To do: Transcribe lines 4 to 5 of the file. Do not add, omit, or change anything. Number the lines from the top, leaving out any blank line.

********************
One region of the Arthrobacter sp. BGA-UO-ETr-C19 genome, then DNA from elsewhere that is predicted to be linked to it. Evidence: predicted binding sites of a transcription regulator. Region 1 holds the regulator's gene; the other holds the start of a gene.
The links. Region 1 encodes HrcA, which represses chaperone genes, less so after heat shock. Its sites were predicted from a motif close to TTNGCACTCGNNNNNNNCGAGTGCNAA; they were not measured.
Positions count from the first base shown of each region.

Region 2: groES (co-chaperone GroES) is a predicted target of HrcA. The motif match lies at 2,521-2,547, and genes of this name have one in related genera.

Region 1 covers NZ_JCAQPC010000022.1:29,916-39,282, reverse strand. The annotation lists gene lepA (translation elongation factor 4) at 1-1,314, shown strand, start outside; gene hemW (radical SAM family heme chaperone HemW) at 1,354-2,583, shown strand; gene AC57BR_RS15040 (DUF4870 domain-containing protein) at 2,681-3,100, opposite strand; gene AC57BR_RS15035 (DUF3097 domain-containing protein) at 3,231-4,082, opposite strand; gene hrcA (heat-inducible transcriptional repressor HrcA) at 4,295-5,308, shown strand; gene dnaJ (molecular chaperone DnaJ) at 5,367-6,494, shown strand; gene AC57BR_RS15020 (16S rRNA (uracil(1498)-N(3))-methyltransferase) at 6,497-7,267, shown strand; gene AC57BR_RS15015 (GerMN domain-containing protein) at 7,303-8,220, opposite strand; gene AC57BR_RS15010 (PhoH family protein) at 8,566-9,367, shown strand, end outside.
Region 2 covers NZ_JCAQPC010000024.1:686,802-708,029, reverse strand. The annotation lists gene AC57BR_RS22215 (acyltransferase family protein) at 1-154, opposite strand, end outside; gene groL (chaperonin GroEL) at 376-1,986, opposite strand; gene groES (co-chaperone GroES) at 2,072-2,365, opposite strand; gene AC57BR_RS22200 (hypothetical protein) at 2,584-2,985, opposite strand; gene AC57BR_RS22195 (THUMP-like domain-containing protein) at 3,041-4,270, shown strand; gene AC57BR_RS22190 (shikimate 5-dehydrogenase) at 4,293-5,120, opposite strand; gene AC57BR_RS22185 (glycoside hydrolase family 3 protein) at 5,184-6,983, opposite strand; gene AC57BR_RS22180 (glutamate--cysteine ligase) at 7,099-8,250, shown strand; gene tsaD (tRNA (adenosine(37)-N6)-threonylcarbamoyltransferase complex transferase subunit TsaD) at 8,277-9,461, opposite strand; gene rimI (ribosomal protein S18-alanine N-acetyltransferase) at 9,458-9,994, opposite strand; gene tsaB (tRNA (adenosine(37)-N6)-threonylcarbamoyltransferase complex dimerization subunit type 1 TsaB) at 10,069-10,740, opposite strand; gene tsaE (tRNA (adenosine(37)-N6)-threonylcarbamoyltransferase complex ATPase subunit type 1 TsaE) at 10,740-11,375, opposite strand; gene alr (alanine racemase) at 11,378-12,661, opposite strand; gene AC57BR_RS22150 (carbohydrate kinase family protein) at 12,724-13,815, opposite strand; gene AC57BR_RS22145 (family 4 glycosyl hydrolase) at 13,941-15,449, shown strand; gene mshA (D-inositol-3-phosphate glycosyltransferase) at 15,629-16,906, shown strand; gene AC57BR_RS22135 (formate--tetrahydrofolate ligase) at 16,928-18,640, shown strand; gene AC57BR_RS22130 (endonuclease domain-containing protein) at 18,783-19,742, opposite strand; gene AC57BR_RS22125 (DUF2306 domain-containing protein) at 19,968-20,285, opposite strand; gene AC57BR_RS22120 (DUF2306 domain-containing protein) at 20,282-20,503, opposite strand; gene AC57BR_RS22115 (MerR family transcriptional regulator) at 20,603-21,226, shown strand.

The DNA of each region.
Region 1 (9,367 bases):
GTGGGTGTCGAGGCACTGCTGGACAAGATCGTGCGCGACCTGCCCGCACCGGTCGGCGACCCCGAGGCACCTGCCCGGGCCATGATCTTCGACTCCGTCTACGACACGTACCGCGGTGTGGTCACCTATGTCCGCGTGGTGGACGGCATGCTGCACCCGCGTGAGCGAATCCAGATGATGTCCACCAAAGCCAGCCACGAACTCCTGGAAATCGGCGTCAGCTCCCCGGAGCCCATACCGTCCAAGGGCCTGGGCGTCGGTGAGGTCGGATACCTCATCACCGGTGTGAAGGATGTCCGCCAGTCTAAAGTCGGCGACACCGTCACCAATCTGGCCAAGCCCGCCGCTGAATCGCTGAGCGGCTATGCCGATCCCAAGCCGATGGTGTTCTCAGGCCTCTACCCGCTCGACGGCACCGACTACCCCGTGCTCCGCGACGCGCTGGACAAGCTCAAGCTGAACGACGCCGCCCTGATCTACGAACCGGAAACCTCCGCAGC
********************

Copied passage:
Region 2: groES (co-chaperone GroES) is a predicted target of HrcA. The motif match lies at 2,521-2,547, and genes of this name have one in related genera.

Region 1 covers NZ_JCAQPC010000022.1:29,916-39,282, reverse strand. The annotation lists gene lepA (translation elongation factor 4) at 1-1,314, shown strand, start outside; gene hemW (radical SAM family heme chaperone HemW) at 1,354-2,583, shown strand; gene AC57BR_RS15040 (DUF4870 domain-containing protein) at 2,681-3,100, opposite strand; gene AC57BR_RS15035 (DUF3097 domain-containing protein) at 3,231-4,082, opposite strand; gene hrcA (heat-inducible transcriptional repressor HrcA) at 4,295-5,308, shown strand; gene dnaJ (molecular chaperone DnaJ) at 5,367-6,494, shown strand; gene AC57BR_RS15020 (16S rRNA (uracil(1498)-N(3))-methyltransferase) at 6,497-7,267, shown strand; gene AC57BR_RS15015 (GerMN domain-containing protein) at 7,303-8,220, opposite strand; gene AC57BR_RS15010 (PhoH family protein) at 8,566-9,367, shown strand, end outside.